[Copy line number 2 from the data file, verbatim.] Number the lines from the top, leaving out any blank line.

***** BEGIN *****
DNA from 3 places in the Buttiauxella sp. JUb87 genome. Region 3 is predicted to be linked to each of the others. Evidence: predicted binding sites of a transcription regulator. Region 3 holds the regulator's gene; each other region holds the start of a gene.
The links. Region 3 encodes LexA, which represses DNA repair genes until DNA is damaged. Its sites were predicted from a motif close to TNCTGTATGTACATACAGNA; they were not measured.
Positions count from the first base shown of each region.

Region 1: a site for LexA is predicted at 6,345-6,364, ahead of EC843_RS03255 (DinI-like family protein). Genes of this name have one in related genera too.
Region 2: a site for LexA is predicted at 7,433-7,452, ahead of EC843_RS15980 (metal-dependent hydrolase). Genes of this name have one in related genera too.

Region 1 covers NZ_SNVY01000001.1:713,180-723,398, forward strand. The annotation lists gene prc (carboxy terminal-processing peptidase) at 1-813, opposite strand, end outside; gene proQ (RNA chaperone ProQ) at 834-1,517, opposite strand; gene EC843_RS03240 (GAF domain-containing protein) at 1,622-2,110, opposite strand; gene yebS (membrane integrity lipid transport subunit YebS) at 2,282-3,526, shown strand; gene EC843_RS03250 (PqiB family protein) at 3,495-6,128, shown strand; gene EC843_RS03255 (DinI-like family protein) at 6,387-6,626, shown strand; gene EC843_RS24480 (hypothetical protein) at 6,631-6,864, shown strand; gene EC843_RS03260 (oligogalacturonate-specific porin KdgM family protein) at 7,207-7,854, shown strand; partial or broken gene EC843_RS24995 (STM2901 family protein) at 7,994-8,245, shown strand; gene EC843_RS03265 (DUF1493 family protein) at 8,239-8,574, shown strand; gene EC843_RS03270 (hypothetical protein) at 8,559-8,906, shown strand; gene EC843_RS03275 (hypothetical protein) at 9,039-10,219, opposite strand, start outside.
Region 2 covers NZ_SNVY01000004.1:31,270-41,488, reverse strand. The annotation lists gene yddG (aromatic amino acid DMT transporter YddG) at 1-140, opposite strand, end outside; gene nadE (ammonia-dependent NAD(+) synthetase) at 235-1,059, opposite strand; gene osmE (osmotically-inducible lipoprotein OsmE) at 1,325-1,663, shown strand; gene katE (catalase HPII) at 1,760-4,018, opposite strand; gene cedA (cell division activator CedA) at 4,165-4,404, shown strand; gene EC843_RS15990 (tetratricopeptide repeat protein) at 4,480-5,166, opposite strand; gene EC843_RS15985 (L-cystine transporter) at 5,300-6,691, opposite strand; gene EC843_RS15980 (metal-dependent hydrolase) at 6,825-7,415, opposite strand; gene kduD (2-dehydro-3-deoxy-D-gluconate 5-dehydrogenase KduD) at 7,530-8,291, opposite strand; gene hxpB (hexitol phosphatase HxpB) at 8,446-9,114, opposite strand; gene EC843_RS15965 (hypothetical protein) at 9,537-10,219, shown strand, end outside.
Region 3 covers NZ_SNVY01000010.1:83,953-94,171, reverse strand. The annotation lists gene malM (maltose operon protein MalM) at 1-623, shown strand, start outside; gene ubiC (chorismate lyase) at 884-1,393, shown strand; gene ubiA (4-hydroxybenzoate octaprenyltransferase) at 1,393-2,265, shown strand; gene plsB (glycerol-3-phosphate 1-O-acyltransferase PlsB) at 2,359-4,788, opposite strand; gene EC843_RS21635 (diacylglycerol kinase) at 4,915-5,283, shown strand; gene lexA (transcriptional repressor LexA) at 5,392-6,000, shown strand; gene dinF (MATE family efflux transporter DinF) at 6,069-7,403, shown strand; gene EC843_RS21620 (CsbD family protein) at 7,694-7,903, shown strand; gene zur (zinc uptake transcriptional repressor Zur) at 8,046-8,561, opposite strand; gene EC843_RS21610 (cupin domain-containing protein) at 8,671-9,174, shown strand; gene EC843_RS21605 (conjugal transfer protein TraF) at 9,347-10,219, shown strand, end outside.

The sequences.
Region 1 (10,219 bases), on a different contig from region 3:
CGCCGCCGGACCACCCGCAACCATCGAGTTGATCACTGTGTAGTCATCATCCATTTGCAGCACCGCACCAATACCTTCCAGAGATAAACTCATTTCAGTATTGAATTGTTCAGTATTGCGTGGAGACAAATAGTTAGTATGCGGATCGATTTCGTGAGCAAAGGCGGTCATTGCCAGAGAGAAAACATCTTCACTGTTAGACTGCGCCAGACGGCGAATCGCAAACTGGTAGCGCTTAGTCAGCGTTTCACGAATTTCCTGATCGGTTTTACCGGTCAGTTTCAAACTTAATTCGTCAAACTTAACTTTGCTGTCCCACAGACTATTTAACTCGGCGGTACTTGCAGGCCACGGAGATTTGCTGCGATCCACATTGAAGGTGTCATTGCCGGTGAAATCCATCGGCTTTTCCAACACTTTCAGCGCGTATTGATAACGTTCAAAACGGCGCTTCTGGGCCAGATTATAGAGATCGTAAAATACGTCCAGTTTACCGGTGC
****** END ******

The links. Region 3 encodes LexA, which represses DNA repair genes until DNA is damaged. Its sites were predicted from a motif close to TNCTGTATGTACATACAGNA; they were not measured.